So not only had Bill been walking hundreds of miles, mostly on his own, over the last year, but he’d also been doing so in considerable pain.

We stopped in at a Comfort Inn to get out of the sun and use their loo.  The receptionist was sprawled under a blanket on a sofa in the lobby, watching television.  She was absolutely gripped by a film in which Tim Allen had been turned into an Old English sheepdog.  The nub of the plot was that he was trying to communicate this predicament to his daughter.  In a moving final scene, he knocked over a shelf and spelt it out in Scrabble tiles.  We asked if we could sit down for a while.  “Nnnhh,” she said, which we took as assent.

Country music mural in Bristol

Country music mural in Bristol

We crossed under the interstate, over a railway line and came into Bristol.  State Street, a handsome stretch of restaurants, theatres and antique shops, runs through the centre of town, and marks the border between Virginia and Tennessee.  There are, technically, two separate towns; Bristol, Virginia and Bristol, Tennessee, with separate school systems but a shared police force and public transport (this being America, the ‘public transport’ is a bus to the mall a few times a day).  The town began life, yet again, as a fort in the 18th century, though its modern claim to fame is that the first ever country music recordings were made here in a marathon 12-day production session in 1927.

Border sign in Bristol Tennessee

Bill steps into Tennessee

I stepped gingerly across the double yellow line in the middle of the street and into Tennessee.  Bill and I took it in turns to take pictures of each other under a large sign suspended over the road, reading ‘Bristol: A Good Place to Live: VA – Tenn’.  We celebrated our arrival with lunch at the State Line Bar & Grille (sic), on the Tennessee side of the street.  Inside, college basketball was playing on several large screens, and I was surprised to see several people smoking and a noticeable cigarette fug in the air.  I asked the waiter about this.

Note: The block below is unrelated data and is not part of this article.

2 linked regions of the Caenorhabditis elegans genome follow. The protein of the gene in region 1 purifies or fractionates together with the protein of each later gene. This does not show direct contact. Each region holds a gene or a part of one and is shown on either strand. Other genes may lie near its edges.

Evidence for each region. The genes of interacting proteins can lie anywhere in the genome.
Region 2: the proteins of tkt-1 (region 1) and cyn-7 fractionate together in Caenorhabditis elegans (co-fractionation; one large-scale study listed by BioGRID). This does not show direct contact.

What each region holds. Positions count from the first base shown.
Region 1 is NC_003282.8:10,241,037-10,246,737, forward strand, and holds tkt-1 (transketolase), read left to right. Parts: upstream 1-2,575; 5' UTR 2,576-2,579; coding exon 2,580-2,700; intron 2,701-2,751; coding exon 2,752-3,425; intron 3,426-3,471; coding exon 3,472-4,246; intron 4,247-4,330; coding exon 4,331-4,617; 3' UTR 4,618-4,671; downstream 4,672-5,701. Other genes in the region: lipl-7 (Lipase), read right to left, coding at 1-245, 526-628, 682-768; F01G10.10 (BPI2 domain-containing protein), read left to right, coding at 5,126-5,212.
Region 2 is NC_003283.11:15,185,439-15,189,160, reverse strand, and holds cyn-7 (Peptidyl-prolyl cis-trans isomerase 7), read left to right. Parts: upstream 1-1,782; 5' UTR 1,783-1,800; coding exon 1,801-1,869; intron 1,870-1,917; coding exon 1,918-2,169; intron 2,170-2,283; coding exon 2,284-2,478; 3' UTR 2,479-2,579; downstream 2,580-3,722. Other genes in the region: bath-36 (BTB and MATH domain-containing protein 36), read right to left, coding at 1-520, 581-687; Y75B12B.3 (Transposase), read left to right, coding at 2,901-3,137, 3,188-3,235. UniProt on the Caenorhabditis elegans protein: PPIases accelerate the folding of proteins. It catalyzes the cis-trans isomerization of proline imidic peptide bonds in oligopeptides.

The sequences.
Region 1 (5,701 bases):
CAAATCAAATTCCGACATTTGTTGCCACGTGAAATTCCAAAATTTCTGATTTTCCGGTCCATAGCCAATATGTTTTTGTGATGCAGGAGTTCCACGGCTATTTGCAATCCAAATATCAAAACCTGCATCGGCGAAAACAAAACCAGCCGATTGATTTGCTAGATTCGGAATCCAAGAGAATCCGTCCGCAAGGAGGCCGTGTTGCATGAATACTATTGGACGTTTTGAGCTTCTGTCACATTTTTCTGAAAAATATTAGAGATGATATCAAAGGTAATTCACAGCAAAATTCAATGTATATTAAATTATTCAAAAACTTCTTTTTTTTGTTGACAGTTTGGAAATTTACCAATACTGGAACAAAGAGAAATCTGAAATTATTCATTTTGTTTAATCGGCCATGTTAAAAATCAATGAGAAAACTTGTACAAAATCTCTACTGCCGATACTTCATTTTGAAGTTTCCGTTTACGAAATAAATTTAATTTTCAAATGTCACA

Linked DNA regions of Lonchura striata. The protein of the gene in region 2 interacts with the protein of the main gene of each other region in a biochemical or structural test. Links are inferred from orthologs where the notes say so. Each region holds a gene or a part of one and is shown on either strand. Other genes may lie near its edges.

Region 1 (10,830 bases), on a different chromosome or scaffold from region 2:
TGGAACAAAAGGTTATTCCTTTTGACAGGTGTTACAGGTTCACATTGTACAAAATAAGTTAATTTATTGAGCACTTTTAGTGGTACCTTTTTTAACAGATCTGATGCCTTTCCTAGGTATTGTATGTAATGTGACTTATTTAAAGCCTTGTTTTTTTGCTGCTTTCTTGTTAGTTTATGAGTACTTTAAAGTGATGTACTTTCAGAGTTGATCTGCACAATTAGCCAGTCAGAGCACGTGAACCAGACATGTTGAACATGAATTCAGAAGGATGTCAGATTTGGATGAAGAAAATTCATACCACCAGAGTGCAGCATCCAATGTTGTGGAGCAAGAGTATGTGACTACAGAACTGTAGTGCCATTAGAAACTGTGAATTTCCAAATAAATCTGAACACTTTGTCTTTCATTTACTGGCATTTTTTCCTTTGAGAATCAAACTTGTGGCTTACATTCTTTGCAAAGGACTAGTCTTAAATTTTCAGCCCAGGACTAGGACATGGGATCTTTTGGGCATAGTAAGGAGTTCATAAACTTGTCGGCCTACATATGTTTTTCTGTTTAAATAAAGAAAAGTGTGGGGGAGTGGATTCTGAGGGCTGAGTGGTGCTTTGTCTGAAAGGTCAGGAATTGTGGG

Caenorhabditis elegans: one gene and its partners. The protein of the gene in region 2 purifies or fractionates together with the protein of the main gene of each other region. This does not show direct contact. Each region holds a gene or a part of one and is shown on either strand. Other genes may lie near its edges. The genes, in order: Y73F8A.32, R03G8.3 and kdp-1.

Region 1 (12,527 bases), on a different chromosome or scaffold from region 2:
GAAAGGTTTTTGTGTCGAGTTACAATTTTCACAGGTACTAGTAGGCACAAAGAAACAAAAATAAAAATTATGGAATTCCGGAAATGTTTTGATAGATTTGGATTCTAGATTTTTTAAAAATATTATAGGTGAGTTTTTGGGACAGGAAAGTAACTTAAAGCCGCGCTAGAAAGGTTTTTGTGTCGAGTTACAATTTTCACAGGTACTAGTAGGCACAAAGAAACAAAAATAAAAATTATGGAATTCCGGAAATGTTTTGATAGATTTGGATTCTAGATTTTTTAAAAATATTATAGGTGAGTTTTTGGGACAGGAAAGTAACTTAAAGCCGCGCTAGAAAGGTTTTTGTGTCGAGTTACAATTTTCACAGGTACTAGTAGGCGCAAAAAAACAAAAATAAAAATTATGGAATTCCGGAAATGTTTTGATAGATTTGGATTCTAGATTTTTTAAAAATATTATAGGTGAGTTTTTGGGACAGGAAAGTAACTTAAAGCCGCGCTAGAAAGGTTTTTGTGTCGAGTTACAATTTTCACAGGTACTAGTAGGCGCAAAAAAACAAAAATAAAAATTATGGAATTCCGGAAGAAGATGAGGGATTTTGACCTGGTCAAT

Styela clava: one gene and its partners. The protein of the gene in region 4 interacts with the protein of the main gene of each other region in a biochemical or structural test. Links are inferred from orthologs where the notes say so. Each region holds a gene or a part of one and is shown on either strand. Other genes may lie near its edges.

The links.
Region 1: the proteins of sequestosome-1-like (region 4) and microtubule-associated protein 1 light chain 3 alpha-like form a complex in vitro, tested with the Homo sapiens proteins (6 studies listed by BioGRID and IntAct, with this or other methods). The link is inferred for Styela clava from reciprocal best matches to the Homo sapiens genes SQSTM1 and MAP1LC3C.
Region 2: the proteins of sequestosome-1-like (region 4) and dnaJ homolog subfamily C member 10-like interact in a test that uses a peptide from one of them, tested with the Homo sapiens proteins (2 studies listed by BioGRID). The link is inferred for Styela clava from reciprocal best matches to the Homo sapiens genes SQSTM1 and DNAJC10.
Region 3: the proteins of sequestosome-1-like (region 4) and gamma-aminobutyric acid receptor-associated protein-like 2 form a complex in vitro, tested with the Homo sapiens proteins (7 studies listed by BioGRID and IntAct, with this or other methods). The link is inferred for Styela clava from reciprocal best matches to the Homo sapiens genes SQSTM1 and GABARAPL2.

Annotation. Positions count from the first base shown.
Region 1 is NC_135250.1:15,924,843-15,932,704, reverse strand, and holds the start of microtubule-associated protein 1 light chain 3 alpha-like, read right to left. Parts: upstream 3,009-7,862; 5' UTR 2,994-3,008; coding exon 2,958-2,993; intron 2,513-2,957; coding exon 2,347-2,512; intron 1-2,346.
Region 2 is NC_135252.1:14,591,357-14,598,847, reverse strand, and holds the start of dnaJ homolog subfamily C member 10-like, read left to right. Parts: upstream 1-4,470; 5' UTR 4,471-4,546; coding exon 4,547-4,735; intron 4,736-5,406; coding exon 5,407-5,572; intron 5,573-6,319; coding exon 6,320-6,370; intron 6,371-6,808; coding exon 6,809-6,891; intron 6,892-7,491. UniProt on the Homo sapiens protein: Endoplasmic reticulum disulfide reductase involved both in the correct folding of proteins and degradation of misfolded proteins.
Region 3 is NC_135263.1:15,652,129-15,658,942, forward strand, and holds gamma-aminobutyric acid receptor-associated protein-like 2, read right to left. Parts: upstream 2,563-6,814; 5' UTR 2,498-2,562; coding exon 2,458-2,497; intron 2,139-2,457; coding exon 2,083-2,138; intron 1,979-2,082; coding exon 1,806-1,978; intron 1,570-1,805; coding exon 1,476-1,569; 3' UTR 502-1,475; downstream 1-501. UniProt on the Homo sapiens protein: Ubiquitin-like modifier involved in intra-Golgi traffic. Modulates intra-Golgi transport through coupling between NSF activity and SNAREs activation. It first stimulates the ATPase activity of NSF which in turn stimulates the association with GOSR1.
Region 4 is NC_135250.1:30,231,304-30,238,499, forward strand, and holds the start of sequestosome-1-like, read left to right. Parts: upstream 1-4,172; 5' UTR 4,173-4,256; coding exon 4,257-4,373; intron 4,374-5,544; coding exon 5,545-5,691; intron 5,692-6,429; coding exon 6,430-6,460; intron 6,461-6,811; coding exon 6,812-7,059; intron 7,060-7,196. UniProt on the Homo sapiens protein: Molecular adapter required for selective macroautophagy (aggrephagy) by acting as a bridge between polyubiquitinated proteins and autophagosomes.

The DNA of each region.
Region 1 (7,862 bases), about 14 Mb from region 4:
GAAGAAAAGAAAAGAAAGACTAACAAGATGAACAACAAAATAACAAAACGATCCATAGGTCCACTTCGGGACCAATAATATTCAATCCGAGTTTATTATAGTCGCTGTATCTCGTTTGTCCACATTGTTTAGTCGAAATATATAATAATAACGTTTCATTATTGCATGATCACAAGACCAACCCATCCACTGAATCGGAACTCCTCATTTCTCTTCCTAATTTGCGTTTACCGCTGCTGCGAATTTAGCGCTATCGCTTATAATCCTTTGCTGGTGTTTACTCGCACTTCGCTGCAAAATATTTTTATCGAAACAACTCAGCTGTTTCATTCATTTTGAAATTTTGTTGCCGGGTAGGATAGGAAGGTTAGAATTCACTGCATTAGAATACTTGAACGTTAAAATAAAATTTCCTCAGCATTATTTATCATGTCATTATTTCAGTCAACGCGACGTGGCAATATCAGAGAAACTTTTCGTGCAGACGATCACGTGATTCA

“Oh, yes,” he said.  “We can choose to allow patrons to smoke in Tennessee.  But over there in Virginia” – and he gestured through the window and across the street – “it’s just been banned.”

I noticed that there were several bars on the Virginia side that had clearly recently closed down.

Street signs in Bristol, Tennessee

Street signs in Bristol, Tennessee

I said goodbye to Bill at the end of State Street and walked the last couple of miles through car dealerships, abandoned malls and thrift stores to my motel.  I thought a lot about him that evening; he epitomised in many ways the toll that the modern American lifestyle is taking on many of its citizens, but also offered inspiring proof that in America recovery and self-improvement is always possible.


One Response to “Day 29/ Mar 27th – Abingdon, VA to Bristol, TN: The Incredible Shrinking Bill”

  1. Day 45/ Apr 12th – Mount Vernon, KY to Berea, KY: Be careful out there « The Walkover States Says:

    […] It’s one of a number of towns that styles itself as ‘the birthplace of country music’ (Bristol, Tennessee, which we passed through a fortnight ago, is another).  In 1937, a pioneering country music […]